Many years ago, I sat in a training taught by the late, great Stephen R. Covey. He spoke about the importance of listening as a leadership tool. In a section of his training about the importance of understanding and compassion for others, he said something that I’ll never forget:
“No one can act honestly outside of their own perceptions.”
This simple sentence hit me like a ton of bricks. No one, not me and not you, is capable of action outside of what we “know” to be true, no matter how wrong we may actually be.
Because in our minds there exist embedded beliefs about how the world works.
These beliefs we’ve acquired through experience: whether by our successes or failures, through joy or tragedy. They betray our naiveté or our pessimism. These perceptions about the world are the background of our thoughts and the unspoken assumptions in our decision making.
And usually, we don’t even realize they exist.
The accuracy of these perceptions will determine much about our path in life. If something does not lie within our perceptions, it is impossible to us. We cannot “act honestly” about something we don’t understand.
And, this is true in relationships, work, food, exercise, technology, and even money.
The Personal Finance Echo Chamber & Perceptions
Covey’s statement gives us a clue about why the Personal Finance Echo Chamber doesn’t help most people. Most personal finance advice is geared toward budgeting, reducing costs and saving; it’s geared toward getting people to think about their money as an accountant thinks about the company balance sheet.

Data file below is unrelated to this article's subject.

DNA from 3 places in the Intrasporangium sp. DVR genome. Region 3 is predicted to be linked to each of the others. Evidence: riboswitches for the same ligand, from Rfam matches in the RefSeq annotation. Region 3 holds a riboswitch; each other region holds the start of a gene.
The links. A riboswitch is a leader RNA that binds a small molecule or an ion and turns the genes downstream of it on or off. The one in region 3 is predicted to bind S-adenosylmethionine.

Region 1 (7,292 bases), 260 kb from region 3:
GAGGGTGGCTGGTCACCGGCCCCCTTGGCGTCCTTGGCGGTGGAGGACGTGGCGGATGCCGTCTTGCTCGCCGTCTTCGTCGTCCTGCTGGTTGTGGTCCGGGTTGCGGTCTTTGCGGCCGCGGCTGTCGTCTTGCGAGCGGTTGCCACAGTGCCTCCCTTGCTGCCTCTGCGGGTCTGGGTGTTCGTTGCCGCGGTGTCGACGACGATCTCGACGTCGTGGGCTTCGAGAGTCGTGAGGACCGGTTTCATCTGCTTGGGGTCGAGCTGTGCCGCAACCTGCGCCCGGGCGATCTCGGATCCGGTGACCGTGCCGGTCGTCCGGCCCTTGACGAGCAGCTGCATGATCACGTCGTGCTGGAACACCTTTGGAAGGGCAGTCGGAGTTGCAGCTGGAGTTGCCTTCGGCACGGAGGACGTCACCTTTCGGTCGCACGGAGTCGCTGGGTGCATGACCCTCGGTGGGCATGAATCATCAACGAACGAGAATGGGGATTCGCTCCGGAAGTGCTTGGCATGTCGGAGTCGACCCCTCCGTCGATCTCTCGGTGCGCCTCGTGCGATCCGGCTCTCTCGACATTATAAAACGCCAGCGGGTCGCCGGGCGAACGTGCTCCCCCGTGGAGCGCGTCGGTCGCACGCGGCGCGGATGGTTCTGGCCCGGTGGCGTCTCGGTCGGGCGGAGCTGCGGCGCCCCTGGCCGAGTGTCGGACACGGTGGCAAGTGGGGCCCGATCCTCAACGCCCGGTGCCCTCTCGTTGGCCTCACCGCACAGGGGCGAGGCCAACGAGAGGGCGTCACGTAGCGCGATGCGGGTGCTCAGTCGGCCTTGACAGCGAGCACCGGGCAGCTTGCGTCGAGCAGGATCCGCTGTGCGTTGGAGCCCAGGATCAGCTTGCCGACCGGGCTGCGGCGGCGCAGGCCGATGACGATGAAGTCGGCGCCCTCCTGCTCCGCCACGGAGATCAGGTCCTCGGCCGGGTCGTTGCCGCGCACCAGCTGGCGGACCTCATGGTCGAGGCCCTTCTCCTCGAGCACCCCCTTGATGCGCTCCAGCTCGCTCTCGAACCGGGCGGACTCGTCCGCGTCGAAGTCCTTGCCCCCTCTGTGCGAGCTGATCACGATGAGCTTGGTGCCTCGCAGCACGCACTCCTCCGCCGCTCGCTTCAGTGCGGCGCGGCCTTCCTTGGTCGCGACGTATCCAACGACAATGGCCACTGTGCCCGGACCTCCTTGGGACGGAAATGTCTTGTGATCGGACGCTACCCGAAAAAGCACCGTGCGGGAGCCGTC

But, the accountant view of personal finance is a galaxy away from the average person’s experience with money. For most people, their perception of money is all about emotion.
This isn’t necessarily a bad thing. It’s a crucial part of being a human being.
Q: What house should I buy?
A: The one that FEELS like home.
Q: Which gift should I get for my spouse?
A: One that shows how much I LOVE him or her.
Q: Where do you want to go out to eat Friday?
A: It depends on what MOOD I am in.
The accountant view of personal finance is not on most people’s perceptual radar and so it is not very convincing. The PF community says “budget” and outsiders perceive “too difficult, not worth it”. The PF community says “everyone needs an emergency fund” and outsiders perceive “I’ll never be able to save that much”. The PF community says “FIRE” and outsiders perceive “what a bunch of privileged snobs.”
It doesn’t really matter who is right.
What matters is the PF community, if it wants to speak to the broadest possible audience, has to work around the very real perceptions that keep people from making better financial choices.
Picking Up Financial Cues
The root of these perceptions is that most people don’t learn about money like they learn about math or science.
It’s possible to go from daycare to PhD and never learn anything about personal finance. There is no standardized testing on money. No objective standard for sound financial decision-making.
There are many reasons for this, but I think an overlooked one is that our culture isn’t comfortable talking about money.
Think about how many people’s finances you really know about. It’s likely only a small portion of the people you know well.
Money joins politics and religion as the 3rd part of the holy trinity of topics you do not discuss in polite conversation.
Not having enough money can be seen as a personal failing. Being bad with money can be an embarrassment in some circles or a strange badge of honor in others. Bragging about money and having too much money relative to your peers can be perceived just as bad.
Could you imagine the parental interventions that would occur if money were taught more regularly in schools? Money is a personal topic.